Kevin McLeod, a managing director at Cerberus Capital Management, discussed at the conference the inverted market share that has evolved for nonbank lenders in the middle-market corporate space. Prior to the financial crisis, U.S. and foreign banks controlled two-third of the space; today the non-bank lenders hold 75% of the market.

In addition, McLeod noted that size of the credit facilities for the underlying loans to companies has risen from $100 million to $150 million to $150-$250 million. “In the midst of all this, we’re not changing any of our lending guidelines,” said McLeod.

Tseng noted that the new cash coming from pension fund and insurance company investors is being drawn to the attractive, high-single digit returns that they are not seeing in other high-yield vehicles.

Newer middle-market CLOs differ from CLOs backed by broadly syndicated loans as well as traditional mid-market CLOs. Their senior tranches typically are rated no higher than single-A or double-A, compared with triple-A for the senior tranches of broadly syndicated CLOs. They are backed by fewer loans, perhaps 30 to 40, where CLOs backed by loans to bigger companies may have exposure to hundreds of credits.

Warehousing collateral for new deals can take much longer too, up to 18 months.

Under the middle-market CLO warehouse format, managers can also invoke more changes in upsizing the tranches and extending the reinvestment period.

“The main difference in the middle-market space is the financing is a capacity trade vs. an arbitrage trade for the most part,” said Mike Romanzo, a managing director for Wells Fargo, who was also a guest panelist at the IMN conference. “Everybody obviously is mindful of equity returns that they’re trying to generate and making sure they are across as liabilities as reasonable relative to spread on the assets, but different from the broadly syndicated world where it’s exclusively trying to generate financial arbitrage between assets and liabilities.”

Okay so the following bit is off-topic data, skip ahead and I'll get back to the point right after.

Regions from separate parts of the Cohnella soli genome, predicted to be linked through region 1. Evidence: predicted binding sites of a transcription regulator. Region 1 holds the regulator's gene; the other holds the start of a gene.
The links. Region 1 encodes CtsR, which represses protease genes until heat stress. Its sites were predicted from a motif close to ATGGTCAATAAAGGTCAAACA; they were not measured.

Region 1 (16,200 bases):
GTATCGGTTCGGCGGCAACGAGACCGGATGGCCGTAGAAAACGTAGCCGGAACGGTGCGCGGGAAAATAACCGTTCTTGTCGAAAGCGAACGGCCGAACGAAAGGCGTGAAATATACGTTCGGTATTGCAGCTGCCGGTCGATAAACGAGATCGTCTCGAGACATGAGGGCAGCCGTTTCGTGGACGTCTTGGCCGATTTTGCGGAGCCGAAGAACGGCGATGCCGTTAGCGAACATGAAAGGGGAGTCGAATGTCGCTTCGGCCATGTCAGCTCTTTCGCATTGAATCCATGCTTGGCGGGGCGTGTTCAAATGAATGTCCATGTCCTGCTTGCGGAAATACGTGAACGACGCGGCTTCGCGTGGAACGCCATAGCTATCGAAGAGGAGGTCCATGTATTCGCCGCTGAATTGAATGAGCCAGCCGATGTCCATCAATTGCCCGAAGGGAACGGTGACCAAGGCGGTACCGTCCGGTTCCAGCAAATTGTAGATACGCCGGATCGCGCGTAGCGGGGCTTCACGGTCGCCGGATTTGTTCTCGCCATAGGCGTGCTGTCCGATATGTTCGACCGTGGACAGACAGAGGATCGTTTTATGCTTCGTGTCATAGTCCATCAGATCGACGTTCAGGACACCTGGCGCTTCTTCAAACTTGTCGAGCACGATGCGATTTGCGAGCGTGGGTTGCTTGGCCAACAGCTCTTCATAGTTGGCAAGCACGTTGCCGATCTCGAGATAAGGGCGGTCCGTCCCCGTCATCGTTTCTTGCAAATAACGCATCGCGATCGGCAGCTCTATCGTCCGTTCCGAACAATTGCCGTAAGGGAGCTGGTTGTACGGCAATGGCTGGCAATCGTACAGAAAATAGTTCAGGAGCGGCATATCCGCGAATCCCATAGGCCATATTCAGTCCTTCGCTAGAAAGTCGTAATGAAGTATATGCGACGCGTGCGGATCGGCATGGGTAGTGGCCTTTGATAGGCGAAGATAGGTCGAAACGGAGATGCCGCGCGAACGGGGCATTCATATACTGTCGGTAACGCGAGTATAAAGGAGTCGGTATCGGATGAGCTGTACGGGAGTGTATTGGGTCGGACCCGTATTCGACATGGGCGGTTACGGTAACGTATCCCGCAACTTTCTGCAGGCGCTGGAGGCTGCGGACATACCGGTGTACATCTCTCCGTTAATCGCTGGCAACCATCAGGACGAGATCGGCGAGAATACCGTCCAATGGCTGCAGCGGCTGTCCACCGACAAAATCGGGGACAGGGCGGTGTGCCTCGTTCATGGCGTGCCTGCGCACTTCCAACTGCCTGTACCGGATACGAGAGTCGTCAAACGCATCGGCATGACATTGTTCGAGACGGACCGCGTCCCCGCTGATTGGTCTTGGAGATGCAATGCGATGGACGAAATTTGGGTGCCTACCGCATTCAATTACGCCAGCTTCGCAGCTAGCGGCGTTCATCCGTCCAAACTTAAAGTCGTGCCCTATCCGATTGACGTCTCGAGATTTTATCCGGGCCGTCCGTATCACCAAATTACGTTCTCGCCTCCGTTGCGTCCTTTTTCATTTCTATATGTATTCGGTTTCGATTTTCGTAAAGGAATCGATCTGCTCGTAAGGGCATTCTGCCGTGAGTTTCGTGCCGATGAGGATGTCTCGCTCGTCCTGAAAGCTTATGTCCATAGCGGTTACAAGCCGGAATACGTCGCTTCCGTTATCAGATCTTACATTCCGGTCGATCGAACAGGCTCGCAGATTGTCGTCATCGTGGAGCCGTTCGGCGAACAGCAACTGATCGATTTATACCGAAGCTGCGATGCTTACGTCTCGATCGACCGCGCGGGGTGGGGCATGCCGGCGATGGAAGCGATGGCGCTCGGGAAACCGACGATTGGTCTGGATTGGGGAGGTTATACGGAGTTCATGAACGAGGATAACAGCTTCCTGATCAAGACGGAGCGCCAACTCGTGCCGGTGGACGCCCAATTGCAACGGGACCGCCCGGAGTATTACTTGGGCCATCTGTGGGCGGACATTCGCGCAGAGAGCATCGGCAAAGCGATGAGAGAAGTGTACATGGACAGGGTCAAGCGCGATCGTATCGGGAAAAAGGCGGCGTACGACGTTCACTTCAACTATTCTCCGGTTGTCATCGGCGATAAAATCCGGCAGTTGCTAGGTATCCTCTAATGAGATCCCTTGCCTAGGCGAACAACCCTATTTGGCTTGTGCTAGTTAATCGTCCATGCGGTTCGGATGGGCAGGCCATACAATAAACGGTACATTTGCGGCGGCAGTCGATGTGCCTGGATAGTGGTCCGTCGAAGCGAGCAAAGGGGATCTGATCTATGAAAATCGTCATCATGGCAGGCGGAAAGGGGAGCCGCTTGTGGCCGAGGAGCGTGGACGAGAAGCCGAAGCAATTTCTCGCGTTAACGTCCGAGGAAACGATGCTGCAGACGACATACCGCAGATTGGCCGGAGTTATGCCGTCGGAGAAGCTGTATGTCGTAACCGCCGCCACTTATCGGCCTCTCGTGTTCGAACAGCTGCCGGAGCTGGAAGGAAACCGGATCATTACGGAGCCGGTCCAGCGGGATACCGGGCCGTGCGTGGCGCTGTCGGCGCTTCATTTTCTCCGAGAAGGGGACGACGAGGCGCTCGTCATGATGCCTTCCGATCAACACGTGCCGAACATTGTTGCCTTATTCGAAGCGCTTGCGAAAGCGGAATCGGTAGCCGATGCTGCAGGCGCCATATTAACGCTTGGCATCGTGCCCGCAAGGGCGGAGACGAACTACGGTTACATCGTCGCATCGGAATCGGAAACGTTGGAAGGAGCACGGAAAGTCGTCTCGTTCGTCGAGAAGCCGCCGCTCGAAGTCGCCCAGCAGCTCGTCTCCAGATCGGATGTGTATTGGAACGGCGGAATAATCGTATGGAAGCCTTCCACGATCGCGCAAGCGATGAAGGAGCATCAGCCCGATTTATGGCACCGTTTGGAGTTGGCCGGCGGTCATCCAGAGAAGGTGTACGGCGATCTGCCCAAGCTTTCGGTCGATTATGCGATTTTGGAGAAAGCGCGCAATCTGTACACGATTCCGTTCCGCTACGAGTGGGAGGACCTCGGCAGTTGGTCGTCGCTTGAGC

They are often privately sold, making it difficult to come up with a precise figure for annual issuance. And typically the manager holds on to the equity, or most subordinated securities issued by a securitization trust.  

There is also little trading of loans used as CLO securities in the secondary market. At the New York conference, McLeod said the secondary market is simply not suitable for a high-touch product like middle-market CLOs, where the originators must keep weekly, or even daily tabs, on procurements, revenues, covenants and debt levels of companies in their portfolios.

Unlike the secondary market for CLOs backed by broadly syndicated loans, where the most high-demand corporate loans are performing assets trading at par, any loan available in the middle-market would only likely be an underperforming or distressed loan that another lender or manager might want to buy opportunistically, but even on that front McLeod was blunt: “The question of whether we exit the underlying loans? We don’t,” said McLeod.

Like many middle-market direct lenders and CLO managers, Cerberus has more flexibility than BSL CLO managers to work out terms and restructurings on problem loans within portfolios they have directly originated. “We don’t think anybody is in a better position to extricate value from a loan than us,” said McLeod.